Throughout my trips spent tracking down abandoned buildings around Wales, I seem to have been drawn to the larger, grander buildings, but I must not forget the beauty of smaller buildings that lie in a similar state of dereliction; equally deserving to be rescued from their current state of neglect.
I have chosen two buildings at the opposite end of Wales. They are built in different styles, but both of which had the same original use; these are two of the crumbling gate houses of Wales.
Standing in the grounds of the now demolished Dunraven Castle in Glamorgan is a beautiful crenellated gate house. It is situated a stone's throw from the coast up a rough farm track. The castle-like design bears no resemblance to the actual castle that once stood at the centre of the Dunraven estate. Despite this building having been out of use for many years the fabric of the building looks to be in surprisingly good shape. It still retains all its crenellations, and, surprisingly, the roof is largely in situ. Unlike so many building that have been out of use for a while this structure is free of saplings growing in gaps in its masonry, and this is a pleasure to see. Sadly the inside is in a rather more dilapidated state with rotten beams and stones lying scattered about the floor. The absence of doors means that this building, intended for human habitation is now open and housing any wildlife that wanders in.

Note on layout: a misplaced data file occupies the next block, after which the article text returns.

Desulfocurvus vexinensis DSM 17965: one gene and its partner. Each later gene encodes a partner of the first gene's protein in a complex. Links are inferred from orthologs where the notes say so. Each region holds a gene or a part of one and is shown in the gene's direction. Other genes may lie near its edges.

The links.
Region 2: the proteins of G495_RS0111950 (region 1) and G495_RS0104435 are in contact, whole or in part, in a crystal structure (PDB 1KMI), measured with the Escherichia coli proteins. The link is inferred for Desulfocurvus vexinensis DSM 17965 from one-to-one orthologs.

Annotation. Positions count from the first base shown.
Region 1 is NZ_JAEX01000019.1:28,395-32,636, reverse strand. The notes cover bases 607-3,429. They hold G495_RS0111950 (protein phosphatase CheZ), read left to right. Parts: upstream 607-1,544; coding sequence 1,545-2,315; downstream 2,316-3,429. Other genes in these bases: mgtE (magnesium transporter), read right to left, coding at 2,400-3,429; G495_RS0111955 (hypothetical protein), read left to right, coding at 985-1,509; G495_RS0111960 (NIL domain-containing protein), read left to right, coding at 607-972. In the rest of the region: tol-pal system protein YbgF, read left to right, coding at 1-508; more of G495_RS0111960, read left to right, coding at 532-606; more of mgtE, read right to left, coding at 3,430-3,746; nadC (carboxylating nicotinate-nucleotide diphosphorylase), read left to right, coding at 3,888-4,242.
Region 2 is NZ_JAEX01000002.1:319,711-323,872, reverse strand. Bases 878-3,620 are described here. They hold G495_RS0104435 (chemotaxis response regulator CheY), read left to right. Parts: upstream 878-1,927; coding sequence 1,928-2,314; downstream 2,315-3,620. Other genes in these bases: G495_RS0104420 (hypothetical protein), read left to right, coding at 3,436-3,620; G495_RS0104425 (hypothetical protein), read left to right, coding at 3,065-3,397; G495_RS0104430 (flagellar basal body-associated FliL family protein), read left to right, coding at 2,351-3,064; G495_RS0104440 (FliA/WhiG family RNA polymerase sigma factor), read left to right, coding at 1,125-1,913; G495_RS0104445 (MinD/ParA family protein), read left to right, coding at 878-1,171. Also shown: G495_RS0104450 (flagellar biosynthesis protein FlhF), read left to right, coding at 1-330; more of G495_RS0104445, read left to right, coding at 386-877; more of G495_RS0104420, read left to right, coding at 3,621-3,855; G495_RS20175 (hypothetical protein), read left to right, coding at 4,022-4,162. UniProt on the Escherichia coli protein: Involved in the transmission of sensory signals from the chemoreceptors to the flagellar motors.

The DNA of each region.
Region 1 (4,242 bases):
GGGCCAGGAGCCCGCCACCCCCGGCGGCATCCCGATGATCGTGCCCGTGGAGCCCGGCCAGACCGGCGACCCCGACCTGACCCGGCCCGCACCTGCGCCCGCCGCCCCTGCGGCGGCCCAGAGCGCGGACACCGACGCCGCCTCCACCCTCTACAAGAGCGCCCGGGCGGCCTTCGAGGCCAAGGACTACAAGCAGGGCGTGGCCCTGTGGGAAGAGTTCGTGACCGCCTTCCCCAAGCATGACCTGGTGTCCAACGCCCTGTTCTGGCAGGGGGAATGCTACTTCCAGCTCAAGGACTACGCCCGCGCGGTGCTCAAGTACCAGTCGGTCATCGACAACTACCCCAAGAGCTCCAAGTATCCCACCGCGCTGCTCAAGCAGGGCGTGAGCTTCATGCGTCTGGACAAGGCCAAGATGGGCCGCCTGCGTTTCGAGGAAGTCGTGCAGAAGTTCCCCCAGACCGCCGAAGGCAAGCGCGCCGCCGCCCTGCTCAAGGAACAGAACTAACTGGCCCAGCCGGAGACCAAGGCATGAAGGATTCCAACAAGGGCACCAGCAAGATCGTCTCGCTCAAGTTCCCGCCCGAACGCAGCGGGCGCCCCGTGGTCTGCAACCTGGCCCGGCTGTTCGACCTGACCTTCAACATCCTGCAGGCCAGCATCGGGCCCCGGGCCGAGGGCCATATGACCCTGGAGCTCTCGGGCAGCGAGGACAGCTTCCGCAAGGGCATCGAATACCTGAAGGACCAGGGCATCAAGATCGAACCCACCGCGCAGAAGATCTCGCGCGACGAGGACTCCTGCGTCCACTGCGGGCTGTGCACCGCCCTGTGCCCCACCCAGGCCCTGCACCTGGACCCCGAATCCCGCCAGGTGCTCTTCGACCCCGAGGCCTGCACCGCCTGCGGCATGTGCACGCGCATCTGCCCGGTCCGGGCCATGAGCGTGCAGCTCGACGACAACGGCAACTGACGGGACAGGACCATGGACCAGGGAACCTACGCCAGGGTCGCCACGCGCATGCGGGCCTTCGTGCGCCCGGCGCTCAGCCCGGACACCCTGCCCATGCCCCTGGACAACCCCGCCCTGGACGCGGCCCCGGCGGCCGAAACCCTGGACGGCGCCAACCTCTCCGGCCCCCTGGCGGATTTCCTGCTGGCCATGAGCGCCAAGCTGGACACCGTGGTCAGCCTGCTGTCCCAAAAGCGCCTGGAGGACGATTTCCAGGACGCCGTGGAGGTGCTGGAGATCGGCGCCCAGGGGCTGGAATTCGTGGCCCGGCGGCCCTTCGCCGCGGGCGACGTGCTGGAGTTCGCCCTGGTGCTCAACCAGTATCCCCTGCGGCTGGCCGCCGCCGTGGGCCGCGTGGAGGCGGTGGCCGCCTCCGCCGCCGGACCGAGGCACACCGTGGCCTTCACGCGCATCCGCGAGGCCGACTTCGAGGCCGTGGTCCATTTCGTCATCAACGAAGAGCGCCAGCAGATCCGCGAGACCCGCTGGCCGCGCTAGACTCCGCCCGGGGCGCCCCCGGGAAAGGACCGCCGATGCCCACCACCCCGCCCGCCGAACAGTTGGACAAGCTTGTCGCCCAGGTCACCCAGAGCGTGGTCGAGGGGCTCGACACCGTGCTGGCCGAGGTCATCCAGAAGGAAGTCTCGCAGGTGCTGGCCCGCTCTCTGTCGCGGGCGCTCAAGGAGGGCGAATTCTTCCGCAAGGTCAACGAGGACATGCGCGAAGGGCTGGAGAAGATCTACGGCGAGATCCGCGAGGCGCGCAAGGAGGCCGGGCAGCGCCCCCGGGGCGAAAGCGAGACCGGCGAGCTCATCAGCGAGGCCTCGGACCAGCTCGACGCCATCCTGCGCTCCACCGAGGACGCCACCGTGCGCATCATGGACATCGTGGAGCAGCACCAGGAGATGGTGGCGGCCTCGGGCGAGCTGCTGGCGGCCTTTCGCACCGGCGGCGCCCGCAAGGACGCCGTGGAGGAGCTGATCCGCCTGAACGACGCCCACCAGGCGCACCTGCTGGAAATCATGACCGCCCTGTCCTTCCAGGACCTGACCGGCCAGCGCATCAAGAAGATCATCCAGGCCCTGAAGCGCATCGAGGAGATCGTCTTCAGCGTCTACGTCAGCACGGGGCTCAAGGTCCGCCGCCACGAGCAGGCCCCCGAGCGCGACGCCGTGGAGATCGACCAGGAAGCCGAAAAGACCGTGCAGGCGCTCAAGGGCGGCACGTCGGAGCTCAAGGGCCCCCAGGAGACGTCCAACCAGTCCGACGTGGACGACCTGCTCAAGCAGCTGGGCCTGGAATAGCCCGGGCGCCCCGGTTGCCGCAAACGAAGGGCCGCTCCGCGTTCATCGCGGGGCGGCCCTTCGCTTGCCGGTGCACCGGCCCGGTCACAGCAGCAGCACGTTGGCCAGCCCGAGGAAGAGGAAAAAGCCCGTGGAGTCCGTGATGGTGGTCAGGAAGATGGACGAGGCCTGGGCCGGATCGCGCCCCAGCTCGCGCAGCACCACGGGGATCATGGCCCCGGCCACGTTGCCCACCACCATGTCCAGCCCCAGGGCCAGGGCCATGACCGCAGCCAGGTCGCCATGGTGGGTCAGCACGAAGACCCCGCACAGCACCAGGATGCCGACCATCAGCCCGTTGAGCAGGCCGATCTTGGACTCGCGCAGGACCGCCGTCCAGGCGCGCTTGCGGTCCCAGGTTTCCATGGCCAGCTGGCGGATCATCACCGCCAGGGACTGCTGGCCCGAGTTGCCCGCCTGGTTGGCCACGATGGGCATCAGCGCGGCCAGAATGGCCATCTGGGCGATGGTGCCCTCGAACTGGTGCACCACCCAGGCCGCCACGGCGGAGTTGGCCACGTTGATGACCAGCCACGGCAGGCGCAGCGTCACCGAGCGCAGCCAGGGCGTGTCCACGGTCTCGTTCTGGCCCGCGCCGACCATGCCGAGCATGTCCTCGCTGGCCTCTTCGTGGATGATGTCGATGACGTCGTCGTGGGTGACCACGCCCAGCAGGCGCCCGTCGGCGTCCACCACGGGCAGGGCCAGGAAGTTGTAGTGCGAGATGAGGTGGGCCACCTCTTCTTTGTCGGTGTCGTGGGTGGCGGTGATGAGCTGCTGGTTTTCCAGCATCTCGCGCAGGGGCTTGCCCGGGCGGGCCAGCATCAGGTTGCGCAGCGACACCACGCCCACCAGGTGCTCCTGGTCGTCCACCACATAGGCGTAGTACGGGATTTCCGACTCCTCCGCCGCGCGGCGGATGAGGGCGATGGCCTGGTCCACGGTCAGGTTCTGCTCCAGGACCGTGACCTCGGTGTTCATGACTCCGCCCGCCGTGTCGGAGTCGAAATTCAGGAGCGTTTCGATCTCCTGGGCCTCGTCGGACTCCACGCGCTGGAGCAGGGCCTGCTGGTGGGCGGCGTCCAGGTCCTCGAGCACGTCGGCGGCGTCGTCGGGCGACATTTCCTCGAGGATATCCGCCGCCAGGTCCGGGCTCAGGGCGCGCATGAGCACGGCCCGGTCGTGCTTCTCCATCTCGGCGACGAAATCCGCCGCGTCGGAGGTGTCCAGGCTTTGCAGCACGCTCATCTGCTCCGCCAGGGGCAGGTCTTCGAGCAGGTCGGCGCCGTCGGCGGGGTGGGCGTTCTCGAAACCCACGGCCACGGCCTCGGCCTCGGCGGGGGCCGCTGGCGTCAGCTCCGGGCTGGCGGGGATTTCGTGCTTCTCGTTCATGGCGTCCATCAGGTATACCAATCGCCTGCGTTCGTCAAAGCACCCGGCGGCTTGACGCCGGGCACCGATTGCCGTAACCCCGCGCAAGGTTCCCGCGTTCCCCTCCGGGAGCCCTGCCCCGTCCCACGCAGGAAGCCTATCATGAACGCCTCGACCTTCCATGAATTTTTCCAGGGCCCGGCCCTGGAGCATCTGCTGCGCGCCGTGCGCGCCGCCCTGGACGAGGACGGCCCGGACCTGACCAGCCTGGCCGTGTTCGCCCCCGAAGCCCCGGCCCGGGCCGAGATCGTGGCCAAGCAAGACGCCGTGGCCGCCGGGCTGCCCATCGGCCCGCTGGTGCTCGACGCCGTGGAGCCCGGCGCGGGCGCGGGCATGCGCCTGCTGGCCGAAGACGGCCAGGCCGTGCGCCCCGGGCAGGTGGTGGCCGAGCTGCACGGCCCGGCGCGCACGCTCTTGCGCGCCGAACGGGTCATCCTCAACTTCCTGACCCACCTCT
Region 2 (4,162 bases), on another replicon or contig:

In contrast to this is the gate house at Baron hill on Anglesey. A fine neo-Palladian building built in the same style of the mansion it once served. The gate house now is covered with ivy. The roof is long gone and so too are the ornate iron gates that once stood beside it. There is evidence that at some point an attempt has been made to keep the elements out of the building by placing corrugated sheeting over the roof. Alas this seems to have been in vain. The inside walls are in a desperate state as saplings push their way through the gaps in the stone work. The building is surrounded by a jungle of vegetation and fallen trees. What a sad state this building is in.
Here we have two small buildings crying out for attention, both of which would make a great place for someone to live in, or as very popular holiday rentals. If only their owners would place them on the open market I'm sure they would be snapped up at once!
-piece written by Tim James